BOOK REVIEW // The Bone Witch

12:10 PM


The beast raged; it punctured the air with its spite. 
But the girl was fiercer.

Tea is different from the other witches in her family. Her gift for 

necromancy makes her a bone witch, who are feared and ostracized 
in the kingdom. For theirs is a powerful, elemental magic that 
can reach beyond the boundaries of the living—and of the human.

Great power comes at a price, forcing Tea to leave her homeland to 

train under the guidance of an older, wiser bone witch. There, Tea puts 
all of her energy into becoming an asha, learning to control her 
elemental magic and those beasts who will submit by no other force. 
And Tea must be strong—stronger than she even believes possible. 
Because war is brewing in the eight kingdoms, war that will threaten 
the sovereignty of her homeland…and threaten the very survival 
of those she loves.

The Bone Witch has been a highly anticipated read for me for a while, and despite it coming out last spring and despite me having an ARC before that >.>, I was only able to get to it recently. When I first read about it, I couldn't really tell if it was set in a modern world or fantasy world so there was a lot of intrigue happening. (It's a fantasy world, for those of you who don't know.)

It's a YA novel about a girl named Tea (pronounced tay-uh, yeah...that was hard for my brain to wrap itself around too) who is the most dreaded kind of witch that exists in her world—a bone witch. She discovers this when she accidentally raises her brother from his grave.

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The premise was very cool, with the bone monsters with gems in their chests, the different kinds of asha (the most powerful witches...I think), the magical rituals, and the training in areas like fighting, dance, and instruments. But, I felt that the rest of the story didn't live up to the initial excitement. Let me tell you why. *drumroll*

I spent a lot of the time trying to decide whether the timeline, hopping back and forth from the past to the present and back, disorientated me or intrigued me. While it kind of did both, the disorientation won out. Think of it as having a line with one moving piece at each end. Each piece takes a turn moving a spot forward, until they meet in the middle. That's how The Bone Witch worked. It also took the fun out of figuring out the ending because the book already gave you the beginning and the ending and just left the middle to be discovered.

That leads me to my next point. Is it bad that the only reason I want to read the second book is because I am dead curious (pun not intended) about the ending, which dropped an unexplained bomb about a person that I liked and who was pretty mysterious. I think it says a lot that that is the only thing that might make me ready book two.

There were not a lot of things happening in this book.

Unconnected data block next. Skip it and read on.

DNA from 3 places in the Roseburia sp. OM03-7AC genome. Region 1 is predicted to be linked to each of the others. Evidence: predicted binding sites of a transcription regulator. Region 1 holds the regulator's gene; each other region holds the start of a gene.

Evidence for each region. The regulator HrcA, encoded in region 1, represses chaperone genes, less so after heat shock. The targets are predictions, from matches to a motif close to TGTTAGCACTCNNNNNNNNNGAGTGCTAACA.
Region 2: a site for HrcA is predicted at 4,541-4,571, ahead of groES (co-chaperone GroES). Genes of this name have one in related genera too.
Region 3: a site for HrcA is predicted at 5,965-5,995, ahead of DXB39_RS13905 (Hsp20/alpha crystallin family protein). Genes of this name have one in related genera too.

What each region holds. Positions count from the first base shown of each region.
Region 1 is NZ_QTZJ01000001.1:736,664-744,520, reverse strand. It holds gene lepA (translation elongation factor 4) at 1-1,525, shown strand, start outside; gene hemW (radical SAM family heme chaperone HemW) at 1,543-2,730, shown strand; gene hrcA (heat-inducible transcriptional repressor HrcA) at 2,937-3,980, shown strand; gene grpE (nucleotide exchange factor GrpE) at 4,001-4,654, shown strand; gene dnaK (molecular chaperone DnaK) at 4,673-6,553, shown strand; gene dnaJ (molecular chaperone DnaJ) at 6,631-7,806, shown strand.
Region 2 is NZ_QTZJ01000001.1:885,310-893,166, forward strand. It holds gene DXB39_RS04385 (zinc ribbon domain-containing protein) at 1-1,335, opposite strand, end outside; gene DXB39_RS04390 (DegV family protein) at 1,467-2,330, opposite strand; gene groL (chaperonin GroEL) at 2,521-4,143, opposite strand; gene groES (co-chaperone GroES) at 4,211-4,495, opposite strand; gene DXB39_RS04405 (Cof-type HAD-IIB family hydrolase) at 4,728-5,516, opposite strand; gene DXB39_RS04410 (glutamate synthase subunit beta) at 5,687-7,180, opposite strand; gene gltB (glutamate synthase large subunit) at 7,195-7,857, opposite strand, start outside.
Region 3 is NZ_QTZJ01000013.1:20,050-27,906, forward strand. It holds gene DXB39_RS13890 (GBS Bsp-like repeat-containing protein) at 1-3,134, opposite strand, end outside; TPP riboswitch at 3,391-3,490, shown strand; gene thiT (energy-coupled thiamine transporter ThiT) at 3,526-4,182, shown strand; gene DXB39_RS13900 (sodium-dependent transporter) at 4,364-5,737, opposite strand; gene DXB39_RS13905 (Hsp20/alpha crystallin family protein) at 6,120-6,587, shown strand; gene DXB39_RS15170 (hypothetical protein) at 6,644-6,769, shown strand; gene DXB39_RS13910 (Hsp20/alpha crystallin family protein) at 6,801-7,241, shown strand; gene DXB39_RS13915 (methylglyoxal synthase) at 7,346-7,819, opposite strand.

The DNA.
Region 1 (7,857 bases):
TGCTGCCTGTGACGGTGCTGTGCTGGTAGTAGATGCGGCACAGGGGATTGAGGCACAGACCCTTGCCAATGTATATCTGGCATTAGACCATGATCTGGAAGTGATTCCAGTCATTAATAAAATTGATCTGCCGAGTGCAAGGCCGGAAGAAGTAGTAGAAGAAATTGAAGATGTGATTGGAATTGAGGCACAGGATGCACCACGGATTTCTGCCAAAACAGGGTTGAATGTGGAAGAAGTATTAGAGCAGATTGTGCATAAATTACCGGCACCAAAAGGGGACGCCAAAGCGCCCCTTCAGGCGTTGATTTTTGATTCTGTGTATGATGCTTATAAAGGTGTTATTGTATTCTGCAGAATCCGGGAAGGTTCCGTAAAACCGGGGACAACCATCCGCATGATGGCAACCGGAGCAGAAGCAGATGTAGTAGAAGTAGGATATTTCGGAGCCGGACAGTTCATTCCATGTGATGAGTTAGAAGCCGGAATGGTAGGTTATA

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There was way to much description for me. There were so many names, geographies, histories...the list could go on and on. It was an information overload that left my brain crying, because if I haven't mentioned it enough, names and such are not my strongest area. There was too much description and inner monologue, as opposed to interesting dialogue and good pacing. There wasn't a whole lot of action. There might have been a little war, but for the majority of the book Tea wasn't anywhere near the fighting. It was a weird isolation from the main events moving the book's plot.

And where was the training? Yeah, Tea trained at running errands and being a maid for a LONG time for the grouchy head of her asha house. And we learn what she eats and how the head lady picks her nose. For how important the book's description makes Tea's training sound, there is little of her actual asha training that we get to see. Loads of filler. Again, where is the war?? I WAS PROMISED WAR.

However, I did like the world building and the originality of the creatures. It was a very new fantasy world, and I only wish that the action had lived up to that part.

The heartsglass!

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Those were so beautiful to visualize and read about, especially when Tea learned about diagnosing a person or reading their thoughts through the colors. The concept of losing your heart, etc. and the importance of the heartsglass in relationships was fascinating. 👌👌 

It was also really interesting to read a story from the point of view of someone who I wasn't always sure was good. There's a very gray moral area in character that the author explores, and I appreciated that. 

If you are someone who loves slower paced books and the luxurious small details of fantasy books (very luxurious), then you might like this one.

my rating:
(it was okay)

Disclaimer: I received a free eARC of this book from NetGalley in return for an honest review.

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